The 3 counties of Cornwall, Devon and Dorset have 7,989 cattle herds and generate 33% of new herd incidents of bovine TB in England.  At the end of September 2023. these 3 counties had 652 herds not officially TB free. (Down from 1011 in 2018, but up from 627 in 2021). I repeatedly mentioned this to the partnership. And got sacked. I guess if you dont like the message, shoot the messenger.”

So, does Dick Sibley think that the current bTB policy is working well? He says:

To get the country OTF by 2038 as pledged by DEFRA, I understand we need to get 99.9% of herds tb free for 6 years. In the 3 counties with current herds, thats just 8 herds still non OTF by 2032. I dont think that is possible doing what we are currently doing.”

The answer then, is no, he does not think Defra will achieve OTF (officially tb-free) status by 2038. The reason behind this is that the current testing system largely based on SICCT and gamma testing obviously leaves many infected animals in the herd that could only be found with a wider suite of tests, with local management of each unique farm circumstance needed to finish the job.  For that reason, the current system is doomed to failure as amply demonstrated in painful slow-motion across the Republic of Ireland over decades. Testing needs to be constant and not confined to the current routine. Additional/supporting PCR/qPCR tests in particular.  Use of Actiphage for pre-movement herd testing is the single essential action that would curtail disease spread rapidly, even if triggering a new national herd management strategy for diseased herds.

Why would Defra not want to look too closely at embedded infection? Perhaps too many reactors means too much compensation (too much money) seems the most likely explanation. It appears financially uneconomic, and more politically expedient to sit on?.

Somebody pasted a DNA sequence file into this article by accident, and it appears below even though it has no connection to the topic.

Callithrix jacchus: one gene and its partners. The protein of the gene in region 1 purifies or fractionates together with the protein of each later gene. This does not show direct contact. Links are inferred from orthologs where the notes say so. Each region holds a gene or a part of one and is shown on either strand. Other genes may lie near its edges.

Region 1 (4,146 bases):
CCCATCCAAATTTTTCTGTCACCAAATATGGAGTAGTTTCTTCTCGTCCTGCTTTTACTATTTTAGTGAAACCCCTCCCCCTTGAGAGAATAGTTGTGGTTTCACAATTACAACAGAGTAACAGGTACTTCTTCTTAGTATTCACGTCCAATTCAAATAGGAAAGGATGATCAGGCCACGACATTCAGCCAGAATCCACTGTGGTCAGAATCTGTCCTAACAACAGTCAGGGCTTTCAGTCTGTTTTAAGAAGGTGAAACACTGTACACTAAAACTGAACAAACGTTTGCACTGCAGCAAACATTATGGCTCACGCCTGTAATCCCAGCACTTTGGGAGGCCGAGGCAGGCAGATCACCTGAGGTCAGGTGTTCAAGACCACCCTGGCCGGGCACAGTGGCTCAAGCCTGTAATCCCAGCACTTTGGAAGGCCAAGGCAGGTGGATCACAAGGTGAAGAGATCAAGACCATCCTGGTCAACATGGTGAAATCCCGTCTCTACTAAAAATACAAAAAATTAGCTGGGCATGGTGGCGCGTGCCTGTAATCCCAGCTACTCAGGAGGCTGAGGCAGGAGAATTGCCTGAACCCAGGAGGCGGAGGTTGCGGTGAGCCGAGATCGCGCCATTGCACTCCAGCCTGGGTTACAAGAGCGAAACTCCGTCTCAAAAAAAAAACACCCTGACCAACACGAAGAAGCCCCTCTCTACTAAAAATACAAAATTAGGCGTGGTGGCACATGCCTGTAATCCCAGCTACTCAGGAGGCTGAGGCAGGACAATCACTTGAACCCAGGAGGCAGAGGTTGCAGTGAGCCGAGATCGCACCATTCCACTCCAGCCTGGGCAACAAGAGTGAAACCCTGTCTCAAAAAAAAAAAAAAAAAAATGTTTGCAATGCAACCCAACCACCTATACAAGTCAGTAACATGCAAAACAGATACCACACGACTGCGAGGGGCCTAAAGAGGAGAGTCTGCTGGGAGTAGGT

Does Sibley think that the bTB partnership of which he has been a member is a helpful and functioning working group, producing & collating useful and relevant science? He says:

.. for the past 3 years I have sat dutifully listening to unrealistic ideas on how we are going to replace badger culling with vaccination, BCG the cows and keep testing and killing. Short, truncated discussions on the pros and cons. Thats not a partnership, its an audience.”

Again, it looks like the answer is no. It sounds as if there was little engagement with the specialist expertise invited to attend. What does Sibley say about whether he believes badgers are an important source of cattle infection? He says:

We have tried really hard here in the South West: started culling badgers in 2016 and peaked in 2018: 90% of the area of the 3 counties culling by 2021. More testing, more gamma, more killing, more restrictions and yet 892 herds lost their OTF status last year. Is that success? Of those 892 new herd incidents, most of them werent new. They were recurrences of established infections. We used to blame the badgers, but we have now killed most of them. So, as many of us suspected, they are more likely due to undetected residual infections within the herd.”

So, Dick Sibley is concluding that repeat infections are most likely due to undetected cattle infections. Sibley has usefully drawn attention to one of the more irrational of Defra’s many rules and restrictions; you can only test cattle for bTB if they are OTF. He says:

Trouble is that the permission to test can only be given to herds that are not OTF! As soon as they go clear with a couple of clear skin tests, we cant use any additional testing. Not even an extra skin test between the six-monthly routines. Endemic infection resurfaces. Nuts.”